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218 pages, Hardcover
First published January 1, 2015
"I am overflowing like coffee leaking from a paper cup. I wonder, shall I make myself smaller? Do I have enough space on Earth to make myself less?"I have read Deborah Levy before, but this is by far my favorite of hers. In the past I felt her playwright bent would sometimes dictate how she told a story, as if she was visualizing it in a staging sort of way. In this novel, the characters have rich and complicated internal lives. The way she writes them had traces of Jeanette Winterson in her earlier works, the always thinking and feeling characters where plot is secondary. And I mean that as a compliment, since Winterson remains in my top three authors and likely always will. So the style, the narrative, shall we say, really worked for me. The reader is left faced with either filling in the gaps or discovering that "what happens" isn't the point so much as the transformative journey of the inner lives.
"I am pulsating with shifting sexualities.Other elements that made me enjoy this novel are the character having a background of anthropology (female anthropologists being a notable trend in several of my favorite reads.) There is something about the approach of anthropology, how it notices, how it attempts to gain an inside perspective, that makes it really work in internal dialogue.
I am sex on tanned legs in suede platform sandals.
I am urban and educated and currently godless."
"If anthropology is the study of humankind from its beginning millions of years ago to this day, I am not very good at studying myself. I have researched aboriginal culture, Mayan hieroglyphics and the corporate culture of a Japanese car manufacturer, and I have written essays on the internal logic of various other societies, but I haven't a clue about my own logic. Suddenly that was the best thing that ever happened to me."I should also mention the impact of the the limited landscape of an unpleasant Spanish coastal town (where jellyfish fill the water and factories and concrete line the shore) and the element of an adult child dealing with the real or imagined illness of a parent. She captures the strangeness of a mother who demands attention, even from her child.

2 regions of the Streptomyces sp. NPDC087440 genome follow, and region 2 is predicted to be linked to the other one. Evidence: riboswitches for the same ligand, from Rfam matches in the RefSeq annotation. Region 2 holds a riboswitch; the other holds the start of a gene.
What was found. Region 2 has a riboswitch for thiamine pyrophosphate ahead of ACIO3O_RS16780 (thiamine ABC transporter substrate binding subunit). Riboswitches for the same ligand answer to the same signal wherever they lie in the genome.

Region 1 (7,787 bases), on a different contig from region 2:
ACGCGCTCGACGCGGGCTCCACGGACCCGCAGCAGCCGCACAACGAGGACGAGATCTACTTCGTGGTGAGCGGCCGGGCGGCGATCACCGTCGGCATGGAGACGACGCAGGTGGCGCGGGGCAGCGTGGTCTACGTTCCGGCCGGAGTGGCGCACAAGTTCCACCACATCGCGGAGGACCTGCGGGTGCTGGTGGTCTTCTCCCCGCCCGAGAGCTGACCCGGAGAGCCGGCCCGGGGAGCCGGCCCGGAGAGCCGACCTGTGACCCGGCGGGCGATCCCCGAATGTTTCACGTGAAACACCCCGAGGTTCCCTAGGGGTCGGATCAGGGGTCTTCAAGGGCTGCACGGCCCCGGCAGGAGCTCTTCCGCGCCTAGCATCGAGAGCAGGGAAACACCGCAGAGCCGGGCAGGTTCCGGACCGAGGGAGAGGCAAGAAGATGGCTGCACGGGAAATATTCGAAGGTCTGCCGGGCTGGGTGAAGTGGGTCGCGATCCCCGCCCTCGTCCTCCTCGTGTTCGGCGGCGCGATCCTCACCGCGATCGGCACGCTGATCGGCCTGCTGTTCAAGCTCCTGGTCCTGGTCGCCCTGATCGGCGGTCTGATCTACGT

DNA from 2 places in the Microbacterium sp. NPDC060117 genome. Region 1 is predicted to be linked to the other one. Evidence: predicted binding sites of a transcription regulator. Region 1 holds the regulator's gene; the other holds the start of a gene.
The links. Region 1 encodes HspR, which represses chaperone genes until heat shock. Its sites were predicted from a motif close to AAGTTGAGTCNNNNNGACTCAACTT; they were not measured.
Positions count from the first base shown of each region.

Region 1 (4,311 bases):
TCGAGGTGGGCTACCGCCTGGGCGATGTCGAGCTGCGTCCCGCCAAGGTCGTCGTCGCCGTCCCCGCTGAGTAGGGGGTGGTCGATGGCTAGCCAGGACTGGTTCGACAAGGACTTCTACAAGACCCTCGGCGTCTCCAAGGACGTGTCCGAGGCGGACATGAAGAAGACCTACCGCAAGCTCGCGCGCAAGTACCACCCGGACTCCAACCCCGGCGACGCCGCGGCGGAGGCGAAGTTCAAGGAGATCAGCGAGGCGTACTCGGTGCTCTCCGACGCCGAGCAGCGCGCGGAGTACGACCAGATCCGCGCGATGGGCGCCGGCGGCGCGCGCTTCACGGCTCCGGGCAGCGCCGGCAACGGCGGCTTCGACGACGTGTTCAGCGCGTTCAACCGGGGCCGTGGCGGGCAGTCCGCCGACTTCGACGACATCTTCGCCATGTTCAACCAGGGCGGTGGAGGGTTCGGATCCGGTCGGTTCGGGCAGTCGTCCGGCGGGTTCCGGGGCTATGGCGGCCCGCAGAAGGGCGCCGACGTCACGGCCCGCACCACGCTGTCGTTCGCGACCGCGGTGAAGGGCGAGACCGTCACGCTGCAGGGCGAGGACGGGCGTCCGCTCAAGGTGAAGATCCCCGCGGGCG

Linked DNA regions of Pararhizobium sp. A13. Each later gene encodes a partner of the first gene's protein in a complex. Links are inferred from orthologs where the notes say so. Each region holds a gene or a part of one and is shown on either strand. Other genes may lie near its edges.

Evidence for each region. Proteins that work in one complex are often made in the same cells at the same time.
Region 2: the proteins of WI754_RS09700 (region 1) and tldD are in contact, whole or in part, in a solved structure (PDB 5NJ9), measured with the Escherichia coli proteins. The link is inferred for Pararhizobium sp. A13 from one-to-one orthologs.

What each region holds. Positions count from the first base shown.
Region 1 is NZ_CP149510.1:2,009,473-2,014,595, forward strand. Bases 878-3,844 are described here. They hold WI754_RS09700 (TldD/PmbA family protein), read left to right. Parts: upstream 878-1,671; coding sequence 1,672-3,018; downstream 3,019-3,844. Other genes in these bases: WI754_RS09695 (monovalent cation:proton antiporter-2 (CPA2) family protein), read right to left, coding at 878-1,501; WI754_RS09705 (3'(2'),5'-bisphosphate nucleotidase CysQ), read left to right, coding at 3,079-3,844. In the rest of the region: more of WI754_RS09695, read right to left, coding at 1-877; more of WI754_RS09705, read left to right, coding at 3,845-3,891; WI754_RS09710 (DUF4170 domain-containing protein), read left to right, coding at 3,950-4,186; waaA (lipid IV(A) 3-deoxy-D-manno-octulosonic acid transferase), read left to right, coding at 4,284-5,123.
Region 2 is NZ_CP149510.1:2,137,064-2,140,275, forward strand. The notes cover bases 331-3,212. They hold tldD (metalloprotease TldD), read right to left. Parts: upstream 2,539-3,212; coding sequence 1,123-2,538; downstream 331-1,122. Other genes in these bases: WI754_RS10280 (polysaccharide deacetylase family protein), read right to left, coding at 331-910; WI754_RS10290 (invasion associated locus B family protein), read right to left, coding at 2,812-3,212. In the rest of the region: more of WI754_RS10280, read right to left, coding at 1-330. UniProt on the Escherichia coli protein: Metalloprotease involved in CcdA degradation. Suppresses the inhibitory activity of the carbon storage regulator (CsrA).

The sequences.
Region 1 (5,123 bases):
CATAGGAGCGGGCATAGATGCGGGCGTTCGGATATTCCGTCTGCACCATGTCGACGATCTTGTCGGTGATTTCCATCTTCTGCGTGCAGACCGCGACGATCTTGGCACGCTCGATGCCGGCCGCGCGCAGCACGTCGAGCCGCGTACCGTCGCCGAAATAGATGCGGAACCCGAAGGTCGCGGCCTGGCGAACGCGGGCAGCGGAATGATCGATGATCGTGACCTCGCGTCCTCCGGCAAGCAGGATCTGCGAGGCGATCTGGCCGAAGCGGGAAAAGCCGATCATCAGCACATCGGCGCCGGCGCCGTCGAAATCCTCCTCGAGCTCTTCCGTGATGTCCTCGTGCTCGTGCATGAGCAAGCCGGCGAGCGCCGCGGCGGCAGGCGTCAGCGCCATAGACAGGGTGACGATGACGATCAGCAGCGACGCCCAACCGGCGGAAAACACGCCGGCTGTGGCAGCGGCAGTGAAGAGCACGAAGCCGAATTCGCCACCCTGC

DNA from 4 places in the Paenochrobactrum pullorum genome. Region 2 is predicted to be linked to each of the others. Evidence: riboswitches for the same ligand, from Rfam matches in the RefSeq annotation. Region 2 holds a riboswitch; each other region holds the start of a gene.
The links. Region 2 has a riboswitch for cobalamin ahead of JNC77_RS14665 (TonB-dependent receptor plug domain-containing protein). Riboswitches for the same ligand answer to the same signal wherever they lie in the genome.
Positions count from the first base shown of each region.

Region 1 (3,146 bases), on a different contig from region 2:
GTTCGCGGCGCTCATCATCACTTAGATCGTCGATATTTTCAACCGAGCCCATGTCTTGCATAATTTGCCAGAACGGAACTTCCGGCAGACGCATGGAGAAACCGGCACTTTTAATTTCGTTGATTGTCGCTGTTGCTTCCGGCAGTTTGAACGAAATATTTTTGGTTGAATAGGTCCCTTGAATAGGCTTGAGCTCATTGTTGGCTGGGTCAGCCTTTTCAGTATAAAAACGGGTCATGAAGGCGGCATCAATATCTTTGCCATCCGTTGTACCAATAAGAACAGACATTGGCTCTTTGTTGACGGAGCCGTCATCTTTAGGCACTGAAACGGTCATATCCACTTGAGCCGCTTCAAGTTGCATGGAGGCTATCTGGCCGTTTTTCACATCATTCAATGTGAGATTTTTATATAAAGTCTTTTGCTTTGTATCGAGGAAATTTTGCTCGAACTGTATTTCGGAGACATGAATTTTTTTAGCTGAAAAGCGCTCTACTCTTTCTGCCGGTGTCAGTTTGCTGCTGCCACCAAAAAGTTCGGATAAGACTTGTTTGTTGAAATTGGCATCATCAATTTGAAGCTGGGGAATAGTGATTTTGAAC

"Her symptoms do all the talking for her. They chatter all the time."ETA: After thinking about this one more, I'm raising my rating to five stars.
"I told her the beach was desolate and that I had been staring for two hours of a pile of gas canisters. It was my special skill to make my day smaller so as to make her day bigger."
“Am I self-destructive, or pathetically passive, or reckless, or just experimental, or am I a rigorous cultural anthropologist, or am I in love”.
“You have such a blatant stare … but I have watched you as closely as you have watched me. It’s what mothers do. We watch our children. We know our gaze is powerful so we pretend not to look” – drawing on the idea of a Medusa as Greek God (linked of course to Sofia’s paternal descent) turning people to stone by their stare as Sofia and her mother Rose have held each other petrified by their strange relationship.
“The tide was coming in with all the medusas floating in its turbulence. The tendrils of the jellyfish in limbo, like something cut loose, a placenta, a parachute, a refugee severed from its place of origin”
” It is easier to live through someone else than to complete yourself. The freedom to lead and plan your own life is frightening if you have never faced it before. It is frightening when a woman finally realizes that there is no answer to the question 'who am I' except the voice inside herself.”